When Sean Penn first heard about the devastating earthquake that hit Haiti last year, he thought he would lend his energy and money for at least two weeks.
Now, as the the one-year anniversary of the quake approaches on Jan. 12, Penn is busier than ever — having spent the last 12 months with few breaks. "There's no end point," he recently told The Hollywood Reporter
. "This is where I'll be when I'm not working, for the rest of my life."
Penn's main role is as leader of the 55,000-person J/P HRO refugee camp
in the Haitian suburb of Petionville, overseeing 11,000 tents, medical personnel, a market and food disbursement. He's also personally involved with the construction of various schools, rubble removal, and the more delicate task of dealing with violent gangs.
The Hollywood Reporter notes that the actor carries a concealed gun while touring the most dangerous areas.
It costs more than $450,000 a month to run Penn's refugee camp — something that would not be possible without support from Oxfam, Save the Children and other relief organizations. When Penn first arrived, he knew right away that his own cash would only go so far. “I started paying for stuff,” he notes, “and that was when I thought, ‘OK, I better figure this out, because at this burn rate I’ll last about a week and a half.’ "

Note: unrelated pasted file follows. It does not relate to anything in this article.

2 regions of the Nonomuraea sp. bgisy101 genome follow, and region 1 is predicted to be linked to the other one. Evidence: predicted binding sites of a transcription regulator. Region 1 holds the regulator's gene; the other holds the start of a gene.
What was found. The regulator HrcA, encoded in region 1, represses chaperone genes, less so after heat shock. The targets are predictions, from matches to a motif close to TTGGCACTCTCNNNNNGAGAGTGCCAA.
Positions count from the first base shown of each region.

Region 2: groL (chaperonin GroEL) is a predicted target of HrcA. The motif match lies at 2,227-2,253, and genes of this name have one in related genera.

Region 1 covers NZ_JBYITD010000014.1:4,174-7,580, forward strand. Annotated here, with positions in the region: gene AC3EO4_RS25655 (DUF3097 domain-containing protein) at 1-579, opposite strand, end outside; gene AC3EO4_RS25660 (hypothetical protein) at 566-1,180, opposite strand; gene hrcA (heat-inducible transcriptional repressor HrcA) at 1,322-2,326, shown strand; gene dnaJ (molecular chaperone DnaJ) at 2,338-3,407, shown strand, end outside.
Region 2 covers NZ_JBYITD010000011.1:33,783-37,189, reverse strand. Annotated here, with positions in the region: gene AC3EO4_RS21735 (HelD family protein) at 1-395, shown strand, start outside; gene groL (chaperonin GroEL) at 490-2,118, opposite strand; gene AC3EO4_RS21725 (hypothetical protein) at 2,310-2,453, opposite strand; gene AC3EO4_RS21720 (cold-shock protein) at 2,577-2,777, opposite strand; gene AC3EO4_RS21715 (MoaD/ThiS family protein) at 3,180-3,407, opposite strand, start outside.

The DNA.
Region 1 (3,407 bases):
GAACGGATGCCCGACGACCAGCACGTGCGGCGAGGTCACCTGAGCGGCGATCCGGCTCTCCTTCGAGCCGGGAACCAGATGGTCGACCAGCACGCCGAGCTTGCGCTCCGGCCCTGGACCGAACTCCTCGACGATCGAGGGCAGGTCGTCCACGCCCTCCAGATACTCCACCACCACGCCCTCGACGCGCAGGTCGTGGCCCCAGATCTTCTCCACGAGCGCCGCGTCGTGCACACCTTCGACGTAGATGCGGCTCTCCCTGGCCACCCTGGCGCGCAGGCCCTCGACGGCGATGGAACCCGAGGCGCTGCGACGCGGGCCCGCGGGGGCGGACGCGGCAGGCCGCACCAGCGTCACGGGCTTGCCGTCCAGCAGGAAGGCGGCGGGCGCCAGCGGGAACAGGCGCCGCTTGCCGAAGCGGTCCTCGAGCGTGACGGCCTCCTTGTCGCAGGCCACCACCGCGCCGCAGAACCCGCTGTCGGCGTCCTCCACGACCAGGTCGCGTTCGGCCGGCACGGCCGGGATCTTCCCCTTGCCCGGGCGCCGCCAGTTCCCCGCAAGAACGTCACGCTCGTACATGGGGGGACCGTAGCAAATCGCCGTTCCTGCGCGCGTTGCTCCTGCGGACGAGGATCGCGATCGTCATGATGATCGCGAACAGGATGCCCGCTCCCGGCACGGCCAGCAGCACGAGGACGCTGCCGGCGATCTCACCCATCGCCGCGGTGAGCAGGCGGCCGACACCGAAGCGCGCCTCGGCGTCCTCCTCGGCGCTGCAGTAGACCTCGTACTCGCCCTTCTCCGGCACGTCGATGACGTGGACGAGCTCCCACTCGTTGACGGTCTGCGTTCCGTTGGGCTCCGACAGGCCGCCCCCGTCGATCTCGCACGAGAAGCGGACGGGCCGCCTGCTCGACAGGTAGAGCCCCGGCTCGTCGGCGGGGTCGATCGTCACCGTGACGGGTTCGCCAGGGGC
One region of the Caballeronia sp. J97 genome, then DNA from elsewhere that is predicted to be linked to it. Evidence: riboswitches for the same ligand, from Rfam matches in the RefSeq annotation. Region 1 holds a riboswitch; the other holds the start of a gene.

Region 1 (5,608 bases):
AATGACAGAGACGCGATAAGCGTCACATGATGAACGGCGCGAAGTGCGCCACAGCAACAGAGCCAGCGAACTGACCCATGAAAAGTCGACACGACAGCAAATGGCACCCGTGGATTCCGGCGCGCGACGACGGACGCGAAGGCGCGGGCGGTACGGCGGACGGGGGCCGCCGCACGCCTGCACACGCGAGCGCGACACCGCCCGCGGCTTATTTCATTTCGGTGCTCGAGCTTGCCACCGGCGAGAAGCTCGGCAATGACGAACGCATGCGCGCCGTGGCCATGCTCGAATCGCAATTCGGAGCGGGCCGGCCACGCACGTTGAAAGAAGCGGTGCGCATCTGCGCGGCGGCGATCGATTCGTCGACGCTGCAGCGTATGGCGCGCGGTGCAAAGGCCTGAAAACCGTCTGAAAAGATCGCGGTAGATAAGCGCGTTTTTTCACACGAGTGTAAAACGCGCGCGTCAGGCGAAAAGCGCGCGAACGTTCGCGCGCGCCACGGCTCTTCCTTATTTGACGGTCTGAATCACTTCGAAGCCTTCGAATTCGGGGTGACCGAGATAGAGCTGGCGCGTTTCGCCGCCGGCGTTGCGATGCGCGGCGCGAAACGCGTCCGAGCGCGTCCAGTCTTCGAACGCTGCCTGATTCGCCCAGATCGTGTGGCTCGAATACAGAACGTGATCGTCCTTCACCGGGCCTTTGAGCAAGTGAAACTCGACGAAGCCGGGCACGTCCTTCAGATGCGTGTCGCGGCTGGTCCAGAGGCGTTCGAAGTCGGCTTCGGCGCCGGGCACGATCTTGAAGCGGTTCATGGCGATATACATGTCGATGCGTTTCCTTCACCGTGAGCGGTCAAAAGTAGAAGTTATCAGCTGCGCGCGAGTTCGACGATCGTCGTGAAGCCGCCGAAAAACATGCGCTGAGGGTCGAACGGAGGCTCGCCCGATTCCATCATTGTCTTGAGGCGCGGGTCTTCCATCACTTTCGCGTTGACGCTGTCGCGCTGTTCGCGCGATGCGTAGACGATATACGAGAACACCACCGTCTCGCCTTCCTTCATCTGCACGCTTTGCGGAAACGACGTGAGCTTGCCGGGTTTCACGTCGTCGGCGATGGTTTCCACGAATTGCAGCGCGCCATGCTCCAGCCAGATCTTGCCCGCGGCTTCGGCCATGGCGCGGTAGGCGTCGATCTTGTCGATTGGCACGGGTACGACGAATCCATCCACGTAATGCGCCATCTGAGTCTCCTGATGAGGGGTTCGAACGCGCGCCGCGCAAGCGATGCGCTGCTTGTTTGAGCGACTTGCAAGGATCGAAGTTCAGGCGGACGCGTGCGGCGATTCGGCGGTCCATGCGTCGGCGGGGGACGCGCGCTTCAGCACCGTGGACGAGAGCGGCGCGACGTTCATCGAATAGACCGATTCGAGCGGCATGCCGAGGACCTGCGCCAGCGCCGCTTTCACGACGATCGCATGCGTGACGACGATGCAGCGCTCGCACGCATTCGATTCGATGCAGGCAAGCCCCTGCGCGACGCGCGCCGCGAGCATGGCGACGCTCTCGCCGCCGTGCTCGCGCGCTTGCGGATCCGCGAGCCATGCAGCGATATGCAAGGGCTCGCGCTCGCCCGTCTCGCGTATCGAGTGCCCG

It's obvious that Penn's experiences in Haiti have impacted him greatly — to the point even where he can no longer just walk away and hope for the best. It's almost as if the future of thousands rests on his shoulders, a stress that reporter Stephen Galloway notes is taking its toll.
"Deep gashes of sleep deprivation line his face," he writes. "His eyes seem half-closed with fatigue."
In Haiti, Sean Penn has found a kind of all-consuming mission that, in his view, seems to suit him just fine. “Let’s face it,” he admits. “I’m a person that feels pretty alienated from the rest of the world and never felt understood by anyone.”